Could you imagine taking a year and running some of the most interesting, yet challenging races around? That’s what author, Susan Lacke did and documented it in her new book, Running Outside the Comfort Zone – an explorer’s guide to the edges of running, published by VeloPress.
Running Outside the Comfort Zone takes the reader on a journey through the eyes of Lacke and brings us to the Grand Canyon for the Rim to Rim Race. Here, Susan and her friend race through the canyon. We also follow Susan on the Pony Express Trail 50, Bay to Empire State Building Run-up and the Cooper Hill Cheese Roll in England.
The funniest races that she participated in were the Midwest Wife Carrying Championship in South Dakota, where she talked her husband, Neil, into carrying her on his back as he crossed the finish line.
Another hysterical part of the book is when she signed up for the Caliente Bare Dare 5K in Florida. I can’t even describe it, so you’ll need to read it in the book.
Bay to Breakers
Interestingly, the weekend I was reading the book, I was in Berkeley and that same weekend was the Bay to Breakers race. The reporter on TV was talking about the wild costumes and the tortilla throwing. It was raining, and sticky muddy tortillas looked as if they were embedded on the sidewalks. So, when I was reading Outside the Comfort Zone by Susan Lacke, I could relate.
Stand alone vignettes
Each chapter in the book could be a stand-alone blog article or vignette for a publication. This was the only complaint I had. I felt like they weren’t connected and were more like articles than chapters in a book. It took me longer to read this book than most in this genre.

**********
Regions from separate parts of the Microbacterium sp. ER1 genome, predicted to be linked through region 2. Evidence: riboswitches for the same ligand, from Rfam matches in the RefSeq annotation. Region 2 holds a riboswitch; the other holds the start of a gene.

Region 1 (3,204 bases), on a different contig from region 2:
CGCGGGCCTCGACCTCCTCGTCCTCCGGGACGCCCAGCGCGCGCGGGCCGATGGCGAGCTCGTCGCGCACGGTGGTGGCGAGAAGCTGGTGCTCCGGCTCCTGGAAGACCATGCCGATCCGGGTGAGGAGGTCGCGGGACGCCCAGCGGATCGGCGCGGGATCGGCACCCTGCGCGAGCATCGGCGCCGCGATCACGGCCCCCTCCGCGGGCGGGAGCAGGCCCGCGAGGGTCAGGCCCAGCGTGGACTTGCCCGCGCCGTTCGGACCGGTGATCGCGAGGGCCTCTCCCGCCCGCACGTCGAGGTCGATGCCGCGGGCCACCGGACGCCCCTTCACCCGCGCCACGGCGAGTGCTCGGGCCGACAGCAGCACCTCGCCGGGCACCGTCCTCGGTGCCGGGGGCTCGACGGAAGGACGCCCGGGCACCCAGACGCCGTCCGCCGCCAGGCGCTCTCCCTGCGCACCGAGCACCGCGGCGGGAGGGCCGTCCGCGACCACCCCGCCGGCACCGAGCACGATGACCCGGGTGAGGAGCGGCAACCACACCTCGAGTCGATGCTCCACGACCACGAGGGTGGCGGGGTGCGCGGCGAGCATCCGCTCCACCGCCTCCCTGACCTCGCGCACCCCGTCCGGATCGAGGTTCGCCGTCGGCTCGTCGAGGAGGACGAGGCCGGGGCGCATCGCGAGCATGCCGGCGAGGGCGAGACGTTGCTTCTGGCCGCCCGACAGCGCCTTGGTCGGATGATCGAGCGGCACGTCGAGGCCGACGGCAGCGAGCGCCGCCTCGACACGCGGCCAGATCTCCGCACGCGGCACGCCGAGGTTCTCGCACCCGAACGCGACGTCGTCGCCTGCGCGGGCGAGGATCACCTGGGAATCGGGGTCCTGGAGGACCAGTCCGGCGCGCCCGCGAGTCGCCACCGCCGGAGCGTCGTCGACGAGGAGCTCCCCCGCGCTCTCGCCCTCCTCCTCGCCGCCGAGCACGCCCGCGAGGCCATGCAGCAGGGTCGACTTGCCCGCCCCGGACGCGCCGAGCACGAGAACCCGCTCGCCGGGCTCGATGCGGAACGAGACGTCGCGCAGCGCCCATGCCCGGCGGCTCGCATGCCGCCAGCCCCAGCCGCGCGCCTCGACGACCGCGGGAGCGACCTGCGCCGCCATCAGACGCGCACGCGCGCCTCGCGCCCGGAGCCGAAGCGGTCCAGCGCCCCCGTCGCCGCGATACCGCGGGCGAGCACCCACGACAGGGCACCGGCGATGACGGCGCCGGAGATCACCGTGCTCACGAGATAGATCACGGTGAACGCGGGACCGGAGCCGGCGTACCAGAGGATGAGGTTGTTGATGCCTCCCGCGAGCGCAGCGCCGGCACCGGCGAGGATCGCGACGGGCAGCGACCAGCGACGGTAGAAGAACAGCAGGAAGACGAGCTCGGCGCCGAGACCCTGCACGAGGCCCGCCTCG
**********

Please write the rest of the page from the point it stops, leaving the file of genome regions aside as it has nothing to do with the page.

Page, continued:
The book kept my interest. It was exciting to read about the different races Susan experienced. I was also interested to learn about Susan’s hearing obstacles. Lacke tied this book to her first book, Life is Too Short To Go So F*cking Slow. I reviewed Life is Too Short a while back, and it was nice that she tied that book with her current book.
While reading, Susan wrote about being a “real runner.” I think at most points, we all ask ourselves the same question, “am I really a runner?”
Some helpful tips
At the end of the book, she includes a list of alphabet letters with a description of what she learned along the way. I particularly liked “V” for Voices – Lacke writes, “Now and then, self-doubt will creep in: I’ll never be fast/go far/finish first. The voices in your head are liars. You’re doing great. Keep going.”
The other letter I loved was “Y” for You – she writes, “running is about you and what you want to accomplish- not your friend who wants you to run an ultramarathon, not your spouse who thinks you should never wear different shoes, not the internet forums that argue over the best cross-training, not some asshole running book author…. Choose the goals and methods that work for you… “
I enjoyed reading this book. It was light, fun and kept my interest. Susan Lacke is an incredibly talented writer who has overcome obstacles and yet, she is an inspiration. Definite must read…